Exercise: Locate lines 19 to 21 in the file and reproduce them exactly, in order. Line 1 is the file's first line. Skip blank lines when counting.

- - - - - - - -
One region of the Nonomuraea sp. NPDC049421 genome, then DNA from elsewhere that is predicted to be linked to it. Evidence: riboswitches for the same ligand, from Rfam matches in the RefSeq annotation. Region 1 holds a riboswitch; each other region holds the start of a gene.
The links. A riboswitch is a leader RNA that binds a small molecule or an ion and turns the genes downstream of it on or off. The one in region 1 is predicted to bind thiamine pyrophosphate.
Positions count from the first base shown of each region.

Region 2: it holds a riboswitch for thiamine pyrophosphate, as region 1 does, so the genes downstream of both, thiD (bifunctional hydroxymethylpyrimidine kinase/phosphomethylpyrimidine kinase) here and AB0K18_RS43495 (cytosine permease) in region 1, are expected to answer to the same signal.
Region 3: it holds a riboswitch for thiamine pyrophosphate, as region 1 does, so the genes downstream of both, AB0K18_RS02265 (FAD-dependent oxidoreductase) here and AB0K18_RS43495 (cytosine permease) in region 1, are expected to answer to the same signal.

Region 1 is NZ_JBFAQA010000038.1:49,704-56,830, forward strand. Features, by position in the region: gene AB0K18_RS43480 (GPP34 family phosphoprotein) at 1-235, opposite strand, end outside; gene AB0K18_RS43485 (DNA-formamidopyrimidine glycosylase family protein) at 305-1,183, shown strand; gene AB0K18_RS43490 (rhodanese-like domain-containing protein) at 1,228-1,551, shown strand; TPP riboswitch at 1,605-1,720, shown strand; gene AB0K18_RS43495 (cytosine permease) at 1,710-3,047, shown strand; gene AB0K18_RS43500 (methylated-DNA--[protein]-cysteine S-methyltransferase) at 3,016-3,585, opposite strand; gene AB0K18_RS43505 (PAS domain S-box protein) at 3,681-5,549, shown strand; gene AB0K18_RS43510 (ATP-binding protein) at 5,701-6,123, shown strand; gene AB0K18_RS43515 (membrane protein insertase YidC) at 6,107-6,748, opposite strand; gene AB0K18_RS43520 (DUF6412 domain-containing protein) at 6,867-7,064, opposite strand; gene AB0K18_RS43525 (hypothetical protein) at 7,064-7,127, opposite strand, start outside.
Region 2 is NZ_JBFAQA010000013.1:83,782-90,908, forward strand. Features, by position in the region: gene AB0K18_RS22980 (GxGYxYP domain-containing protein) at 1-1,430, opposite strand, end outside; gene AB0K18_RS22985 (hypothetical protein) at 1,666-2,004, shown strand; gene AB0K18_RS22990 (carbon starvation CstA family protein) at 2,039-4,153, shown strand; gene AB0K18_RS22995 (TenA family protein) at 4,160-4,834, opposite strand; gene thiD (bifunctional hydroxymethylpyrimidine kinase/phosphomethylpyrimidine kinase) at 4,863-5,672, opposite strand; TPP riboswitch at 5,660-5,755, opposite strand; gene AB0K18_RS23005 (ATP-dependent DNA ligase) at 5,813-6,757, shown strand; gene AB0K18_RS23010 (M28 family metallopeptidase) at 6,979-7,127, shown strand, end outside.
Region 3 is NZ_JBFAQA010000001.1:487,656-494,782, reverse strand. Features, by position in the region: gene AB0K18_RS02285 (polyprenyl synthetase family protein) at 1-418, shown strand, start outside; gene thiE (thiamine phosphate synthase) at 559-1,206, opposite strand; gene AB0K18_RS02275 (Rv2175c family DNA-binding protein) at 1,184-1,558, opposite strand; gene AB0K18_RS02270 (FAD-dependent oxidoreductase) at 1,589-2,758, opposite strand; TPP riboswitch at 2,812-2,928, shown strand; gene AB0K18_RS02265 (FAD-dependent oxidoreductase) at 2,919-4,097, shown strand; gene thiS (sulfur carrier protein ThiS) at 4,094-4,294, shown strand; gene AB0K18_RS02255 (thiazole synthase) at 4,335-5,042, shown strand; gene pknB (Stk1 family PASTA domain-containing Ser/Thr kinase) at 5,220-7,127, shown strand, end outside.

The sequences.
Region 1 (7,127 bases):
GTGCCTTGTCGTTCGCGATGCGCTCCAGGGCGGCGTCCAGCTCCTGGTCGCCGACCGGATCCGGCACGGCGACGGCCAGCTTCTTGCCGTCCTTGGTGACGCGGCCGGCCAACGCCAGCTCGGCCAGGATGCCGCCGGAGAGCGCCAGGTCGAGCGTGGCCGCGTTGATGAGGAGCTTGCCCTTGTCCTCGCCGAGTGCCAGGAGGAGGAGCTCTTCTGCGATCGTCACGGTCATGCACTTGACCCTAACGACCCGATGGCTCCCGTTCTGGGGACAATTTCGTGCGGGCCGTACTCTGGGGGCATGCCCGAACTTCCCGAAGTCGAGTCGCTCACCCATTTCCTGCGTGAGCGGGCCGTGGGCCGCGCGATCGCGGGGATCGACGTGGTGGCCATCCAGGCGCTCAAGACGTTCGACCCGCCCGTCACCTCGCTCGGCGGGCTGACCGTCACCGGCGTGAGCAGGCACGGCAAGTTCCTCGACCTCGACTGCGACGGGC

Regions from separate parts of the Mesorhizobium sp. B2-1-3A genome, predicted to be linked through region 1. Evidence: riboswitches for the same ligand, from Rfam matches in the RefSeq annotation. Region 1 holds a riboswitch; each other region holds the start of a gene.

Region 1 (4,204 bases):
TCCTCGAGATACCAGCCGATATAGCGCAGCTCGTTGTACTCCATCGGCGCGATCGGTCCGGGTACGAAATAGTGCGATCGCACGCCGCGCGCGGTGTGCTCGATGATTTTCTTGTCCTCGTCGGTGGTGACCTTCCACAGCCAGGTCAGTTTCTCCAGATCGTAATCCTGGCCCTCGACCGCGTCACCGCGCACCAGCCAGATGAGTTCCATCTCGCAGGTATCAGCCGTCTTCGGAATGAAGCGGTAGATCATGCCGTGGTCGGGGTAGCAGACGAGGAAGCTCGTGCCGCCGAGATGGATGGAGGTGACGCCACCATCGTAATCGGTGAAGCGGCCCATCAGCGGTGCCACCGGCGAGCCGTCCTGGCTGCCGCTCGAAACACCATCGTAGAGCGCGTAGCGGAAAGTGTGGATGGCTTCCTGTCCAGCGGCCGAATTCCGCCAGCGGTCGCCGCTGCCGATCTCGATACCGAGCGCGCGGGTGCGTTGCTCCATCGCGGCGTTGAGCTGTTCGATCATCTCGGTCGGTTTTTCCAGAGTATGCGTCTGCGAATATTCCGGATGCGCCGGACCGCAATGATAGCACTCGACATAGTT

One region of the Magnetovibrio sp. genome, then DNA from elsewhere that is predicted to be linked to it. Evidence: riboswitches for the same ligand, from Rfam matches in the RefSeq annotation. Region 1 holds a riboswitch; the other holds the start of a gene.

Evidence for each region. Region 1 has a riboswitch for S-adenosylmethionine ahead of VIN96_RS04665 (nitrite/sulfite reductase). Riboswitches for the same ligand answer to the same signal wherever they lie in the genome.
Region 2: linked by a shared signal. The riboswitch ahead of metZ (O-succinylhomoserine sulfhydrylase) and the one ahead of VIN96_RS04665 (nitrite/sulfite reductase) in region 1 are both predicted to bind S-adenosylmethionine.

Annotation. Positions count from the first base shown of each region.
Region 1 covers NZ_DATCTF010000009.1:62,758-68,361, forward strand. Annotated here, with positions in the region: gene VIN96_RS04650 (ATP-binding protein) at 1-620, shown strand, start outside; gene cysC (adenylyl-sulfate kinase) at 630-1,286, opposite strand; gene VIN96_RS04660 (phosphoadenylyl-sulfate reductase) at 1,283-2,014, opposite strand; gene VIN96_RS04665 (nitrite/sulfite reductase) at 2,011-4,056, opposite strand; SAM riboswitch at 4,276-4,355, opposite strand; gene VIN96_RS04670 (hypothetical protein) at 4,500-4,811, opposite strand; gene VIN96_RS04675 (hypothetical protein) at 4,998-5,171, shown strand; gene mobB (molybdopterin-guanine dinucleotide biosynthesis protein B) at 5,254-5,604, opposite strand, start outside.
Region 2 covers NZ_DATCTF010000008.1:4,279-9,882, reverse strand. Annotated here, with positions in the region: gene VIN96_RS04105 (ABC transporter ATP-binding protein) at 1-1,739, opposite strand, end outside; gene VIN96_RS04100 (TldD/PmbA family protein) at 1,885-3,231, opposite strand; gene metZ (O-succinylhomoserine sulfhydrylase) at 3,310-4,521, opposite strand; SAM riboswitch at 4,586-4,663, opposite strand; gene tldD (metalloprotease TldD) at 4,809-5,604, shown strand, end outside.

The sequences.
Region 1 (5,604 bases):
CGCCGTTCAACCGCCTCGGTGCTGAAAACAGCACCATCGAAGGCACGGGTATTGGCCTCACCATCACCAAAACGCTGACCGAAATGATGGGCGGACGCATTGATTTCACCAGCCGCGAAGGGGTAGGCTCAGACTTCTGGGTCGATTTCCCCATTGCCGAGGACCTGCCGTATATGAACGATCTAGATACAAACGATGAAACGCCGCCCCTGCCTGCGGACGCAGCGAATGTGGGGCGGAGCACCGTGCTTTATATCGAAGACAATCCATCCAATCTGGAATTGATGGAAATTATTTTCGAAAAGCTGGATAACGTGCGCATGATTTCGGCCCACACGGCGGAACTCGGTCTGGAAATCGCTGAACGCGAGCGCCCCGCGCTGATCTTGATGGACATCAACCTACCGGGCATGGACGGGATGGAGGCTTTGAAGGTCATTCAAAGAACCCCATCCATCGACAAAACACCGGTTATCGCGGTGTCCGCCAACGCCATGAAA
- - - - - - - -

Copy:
Region 1 covers NZ_DATCTF010000009.1:62,758-68,361, forward strand. Annotated here, with positions in the region: gene VIN96_RS04650 (ATP-binding protein) at 1-620, shown strand, start outside; gene cysC (adenylyl-sulfate kinase) at 630-1,286, opposite strand; gene VIN96_RS04660 (phosphoadenylyl-sulfate reductase) at 1,283-2,014, opposite strand; gene VIN96_RS04665 (nitrite/sulfite reductase) at 2,011-4,056, opposite strand; SAM riboswitch at 4,276-4,355, opposite strand; gene VIN96_RS04670 (hypothetical protein) at 4,500-4,811, opposite strand; gene VIN96_RS04675 (hypothetical protein) at 4,998-5,171, shown strand; gene mobB (molybdopterin-guanine dinucleotide biosynthesis protein B) at 5,254-5,604, opposite strand, start outside.
Region 2 covers NZ_DATCTF010000008.1:4,279-9,882, reverse strand. Annotated here, with positions in the region: gene VIN96_RS04105 (ABC transporter ATP-binding protein) at 1-1,739, opposite strand, end outside; gene VIN96_RS04100 (TldD/PmbA family protein) at 1,885-3,231, opposite strand; gene metZ (O-succinylhomoserine sulfhydrylase) at 3,310-4,521, opposite strand; SAM riboswitch at 4,586-4,663, opposite strand; gene tldD (metalloprotease TldD) at 4,809-5,604, shown strand, end outside.

The sequences.